3/5/2015 0 Comments
A worker walks on an oil pipeline at the Khurmala Dome formation of the Kirkuk oil field
ERBIL - The Kurdistan Regional Government (KRG) has received its first 2015 budget payment from Iraq’s federal treasury. Ahmed Abdulrahman, spokesman for KRG Minister of Finance Rebaz Hamlan, confirmed that 250 billion Iraqi dinars ($208.3 million) was received on Thursday, and went toward making overdue payments to public sector employees. "We used the money to complete December payments of six ministries, the three presidencies and retired civil servants," Abdulrahman said. Under Iraq's 2015 budget law, the KRG is supposed to transfer an average 550,000 barrels per day (bpd) to state oil marketer SOMO – 250,000 bpd from KRG-controlled fields and 300,000 bpd of federal production from fields in Kirkuk – in return for a share of federal revenue worth roughly $1 billion per month. In January the KRG transferred 145,000 bpd to SOMO, slightly more than the 123,000 bpd that the federal North Oil Company (NOC) put into KRG-controlled pipelines from fields in Kirkuk. The size of the January payment roughly correlates with the value of the oil that SOMO received in Ceyhan
Baghdad leaders have not articulated an official policy of using oil revenue from SOMO's Ceyhan exports to determine the size of the KRG's monthly budget transfers. However, Iraq's federal government – like the KRG – is suffering from a severe liquidity crisis, making it both financially and politically difficult to authorize the transfer of any revenue that the KRG has not directly helped to generate.
The Oil Ministry said that federal exports from Ceyhan increased to an average of 304,000 bpd through February, raising the prospect that a second payment to the KRG could be higher.
The January payment and the increase in KRG transfers to SOMO demonstrate some willingness by leaders in both Baghdad and Erbil to make their oil agreement work despite shortfalls on both sides.
Although the payment from Baghdad signals some political appetite for ongoing cooperation, it still leaves the KRG well behind on its spending obligations. Every month, the KRG needs 850 billion dinars ($708 million) just to pay public sector salaries, Hamlan said in a recent interview with local media.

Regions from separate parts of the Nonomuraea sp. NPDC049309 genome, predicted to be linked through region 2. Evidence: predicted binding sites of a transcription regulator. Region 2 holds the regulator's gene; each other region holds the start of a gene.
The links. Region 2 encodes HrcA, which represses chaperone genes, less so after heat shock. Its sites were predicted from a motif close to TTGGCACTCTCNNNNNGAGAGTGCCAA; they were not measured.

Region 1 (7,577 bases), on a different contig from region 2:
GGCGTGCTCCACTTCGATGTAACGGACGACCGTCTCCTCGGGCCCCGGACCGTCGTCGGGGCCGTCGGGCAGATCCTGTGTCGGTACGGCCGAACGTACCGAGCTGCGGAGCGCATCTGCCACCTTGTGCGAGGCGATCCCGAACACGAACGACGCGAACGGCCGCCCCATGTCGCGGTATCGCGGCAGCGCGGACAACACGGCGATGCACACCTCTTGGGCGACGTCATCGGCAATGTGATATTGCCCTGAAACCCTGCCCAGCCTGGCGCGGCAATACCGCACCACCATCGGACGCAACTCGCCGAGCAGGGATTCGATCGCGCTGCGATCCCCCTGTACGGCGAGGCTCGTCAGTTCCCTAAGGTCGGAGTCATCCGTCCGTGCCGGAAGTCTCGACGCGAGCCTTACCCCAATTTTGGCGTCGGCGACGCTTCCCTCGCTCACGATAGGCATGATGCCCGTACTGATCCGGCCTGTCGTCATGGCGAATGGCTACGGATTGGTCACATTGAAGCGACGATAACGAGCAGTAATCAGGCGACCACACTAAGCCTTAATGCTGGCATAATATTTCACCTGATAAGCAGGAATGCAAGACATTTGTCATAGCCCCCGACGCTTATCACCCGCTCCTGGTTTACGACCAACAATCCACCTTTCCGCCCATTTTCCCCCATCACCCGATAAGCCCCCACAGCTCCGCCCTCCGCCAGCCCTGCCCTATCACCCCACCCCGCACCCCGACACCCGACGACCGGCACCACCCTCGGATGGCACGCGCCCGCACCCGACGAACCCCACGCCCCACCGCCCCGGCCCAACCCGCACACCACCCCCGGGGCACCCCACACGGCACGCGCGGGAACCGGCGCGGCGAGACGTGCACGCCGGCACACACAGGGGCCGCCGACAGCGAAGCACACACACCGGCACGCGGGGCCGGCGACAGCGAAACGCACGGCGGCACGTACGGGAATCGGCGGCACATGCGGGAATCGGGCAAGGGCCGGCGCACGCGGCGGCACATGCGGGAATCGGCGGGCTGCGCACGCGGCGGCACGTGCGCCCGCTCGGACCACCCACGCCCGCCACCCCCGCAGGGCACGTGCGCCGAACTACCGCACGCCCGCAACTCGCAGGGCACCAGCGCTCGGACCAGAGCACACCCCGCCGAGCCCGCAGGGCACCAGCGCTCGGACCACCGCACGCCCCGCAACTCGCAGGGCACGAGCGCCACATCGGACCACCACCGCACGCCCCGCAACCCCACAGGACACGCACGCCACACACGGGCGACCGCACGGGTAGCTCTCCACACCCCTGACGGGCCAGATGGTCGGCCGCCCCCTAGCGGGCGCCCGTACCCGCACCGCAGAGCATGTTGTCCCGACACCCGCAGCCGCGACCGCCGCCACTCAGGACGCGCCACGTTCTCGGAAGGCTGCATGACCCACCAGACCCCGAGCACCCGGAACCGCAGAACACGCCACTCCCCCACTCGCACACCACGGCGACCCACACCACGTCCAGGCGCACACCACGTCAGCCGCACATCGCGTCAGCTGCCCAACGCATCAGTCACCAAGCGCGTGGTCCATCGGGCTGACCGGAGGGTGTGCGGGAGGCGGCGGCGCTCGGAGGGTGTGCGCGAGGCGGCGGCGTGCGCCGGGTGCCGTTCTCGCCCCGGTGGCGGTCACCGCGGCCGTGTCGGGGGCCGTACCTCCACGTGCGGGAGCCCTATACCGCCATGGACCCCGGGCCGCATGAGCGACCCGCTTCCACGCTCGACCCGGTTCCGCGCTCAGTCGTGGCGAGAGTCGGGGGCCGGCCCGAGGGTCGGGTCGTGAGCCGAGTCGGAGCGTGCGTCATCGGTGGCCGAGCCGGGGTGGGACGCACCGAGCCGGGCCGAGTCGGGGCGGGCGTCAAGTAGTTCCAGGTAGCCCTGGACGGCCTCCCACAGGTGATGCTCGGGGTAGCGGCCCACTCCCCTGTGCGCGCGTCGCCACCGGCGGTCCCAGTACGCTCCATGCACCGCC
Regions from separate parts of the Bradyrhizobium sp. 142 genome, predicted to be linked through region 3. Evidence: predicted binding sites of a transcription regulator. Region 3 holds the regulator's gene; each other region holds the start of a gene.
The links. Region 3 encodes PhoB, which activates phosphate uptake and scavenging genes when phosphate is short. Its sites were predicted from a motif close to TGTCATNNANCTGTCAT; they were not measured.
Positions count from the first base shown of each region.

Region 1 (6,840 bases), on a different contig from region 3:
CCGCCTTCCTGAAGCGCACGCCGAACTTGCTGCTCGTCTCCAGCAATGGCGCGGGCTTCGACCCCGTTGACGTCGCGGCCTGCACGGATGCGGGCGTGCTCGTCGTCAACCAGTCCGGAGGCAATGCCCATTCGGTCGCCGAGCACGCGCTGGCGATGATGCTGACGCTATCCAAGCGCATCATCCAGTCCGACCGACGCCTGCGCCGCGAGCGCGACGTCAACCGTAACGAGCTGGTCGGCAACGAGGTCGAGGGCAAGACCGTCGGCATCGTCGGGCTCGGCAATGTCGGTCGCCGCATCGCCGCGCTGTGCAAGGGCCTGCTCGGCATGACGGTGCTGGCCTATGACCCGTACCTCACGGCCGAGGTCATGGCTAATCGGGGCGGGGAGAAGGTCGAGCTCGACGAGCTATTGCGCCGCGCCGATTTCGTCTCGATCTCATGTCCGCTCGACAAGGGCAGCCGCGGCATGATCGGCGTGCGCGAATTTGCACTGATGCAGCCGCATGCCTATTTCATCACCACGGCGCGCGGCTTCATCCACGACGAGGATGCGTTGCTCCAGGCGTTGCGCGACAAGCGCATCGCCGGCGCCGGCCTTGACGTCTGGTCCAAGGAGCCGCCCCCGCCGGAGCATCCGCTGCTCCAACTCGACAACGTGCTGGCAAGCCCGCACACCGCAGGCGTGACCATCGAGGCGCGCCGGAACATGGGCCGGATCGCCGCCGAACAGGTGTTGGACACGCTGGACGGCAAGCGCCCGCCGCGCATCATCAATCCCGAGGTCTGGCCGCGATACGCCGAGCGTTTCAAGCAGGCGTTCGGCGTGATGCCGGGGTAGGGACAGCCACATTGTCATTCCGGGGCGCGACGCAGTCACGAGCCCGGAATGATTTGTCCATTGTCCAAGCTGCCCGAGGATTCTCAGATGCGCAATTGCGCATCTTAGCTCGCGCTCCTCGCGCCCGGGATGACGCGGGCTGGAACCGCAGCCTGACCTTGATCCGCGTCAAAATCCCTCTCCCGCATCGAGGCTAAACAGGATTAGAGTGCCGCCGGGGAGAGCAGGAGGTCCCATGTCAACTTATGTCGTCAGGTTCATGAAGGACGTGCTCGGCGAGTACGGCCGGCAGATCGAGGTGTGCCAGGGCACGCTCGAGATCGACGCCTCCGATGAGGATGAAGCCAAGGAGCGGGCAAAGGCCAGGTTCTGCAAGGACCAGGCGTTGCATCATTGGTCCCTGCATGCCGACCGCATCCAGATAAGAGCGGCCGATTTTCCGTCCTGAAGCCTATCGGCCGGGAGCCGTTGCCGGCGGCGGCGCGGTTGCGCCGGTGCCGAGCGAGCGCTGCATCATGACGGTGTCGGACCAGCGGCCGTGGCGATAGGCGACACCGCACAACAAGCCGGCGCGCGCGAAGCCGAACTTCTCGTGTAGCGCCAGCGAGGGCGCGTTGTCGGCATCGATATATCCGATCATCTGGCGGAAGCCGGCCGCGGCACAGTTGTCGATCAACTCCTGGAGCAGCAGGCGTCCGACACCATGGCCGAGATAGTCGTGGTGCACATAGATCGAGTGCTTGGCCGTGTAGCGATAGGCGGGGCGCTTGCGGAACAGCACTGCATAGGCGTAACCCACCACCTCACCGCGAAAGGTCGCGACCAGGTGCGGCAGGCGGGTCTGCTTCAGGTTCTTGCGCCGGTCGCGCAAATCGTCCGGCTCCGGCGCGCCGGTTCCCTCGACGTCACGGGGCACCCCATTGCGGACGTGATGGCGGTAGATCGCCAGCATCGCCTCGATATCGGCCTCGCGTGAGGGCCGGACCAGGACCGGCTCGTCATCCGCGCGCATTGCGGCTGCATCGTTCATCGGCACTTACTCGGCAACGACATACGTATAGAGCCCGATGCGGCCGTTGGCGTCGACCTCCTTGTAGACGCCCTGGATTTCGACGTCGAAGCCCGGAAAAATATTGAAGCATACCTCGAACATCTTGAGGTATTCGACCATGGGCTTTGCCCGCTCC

The KRG also needs to repay billions of dollars' worth of debts it incurred in 2014, after Baghdad cut off regular budget payments amidst political disputes over Kurdistan's independent oil exports.
Falling oil prices have increased the urgent need for economic reform in Kurdistan, but the prospect of reducing the government payroll is politically difficult to tackle.
In a televised interview on Feb. 24, Hamlan said that the KRG has a total of 1.4 million people on its payroll, including 682,000 civil servants and security force members, and an additional 718,000 pensioners – meaning that approximately one in three citizens depends on the government for a salary, in a region where female workforce participation is very low and most of the population is under 20 years old.
In Erbil on Sunday, Minister of Natural Resources Ashti Hawrami presented Kurdish MPs with a schedule of the KRG's month-by-month production and export capacity until June. Iraqi Oil Report obtained a copy of the data.
The schedule shows that the KRG can, in March, send 435,000 bpd of oil for export, rising to 600,000 bpd by June – figures which include the Bai Hassan field and the Avana dome of the Kirkuk field.
The cooperative export deal could still be derailed by disputes over what the KRG will do with its spare export capacity and how to administer Bai Hassan and Avana, which have been appropriated by the KRG.
“There are some issues that we are not happy about, and also there are issues the KRG is not happy about. These issues are not solved at one time, but in stages,” Iraqi Oil Minister Adil Abd al-Mahdi said at a Sunday press conference in Baghdad.
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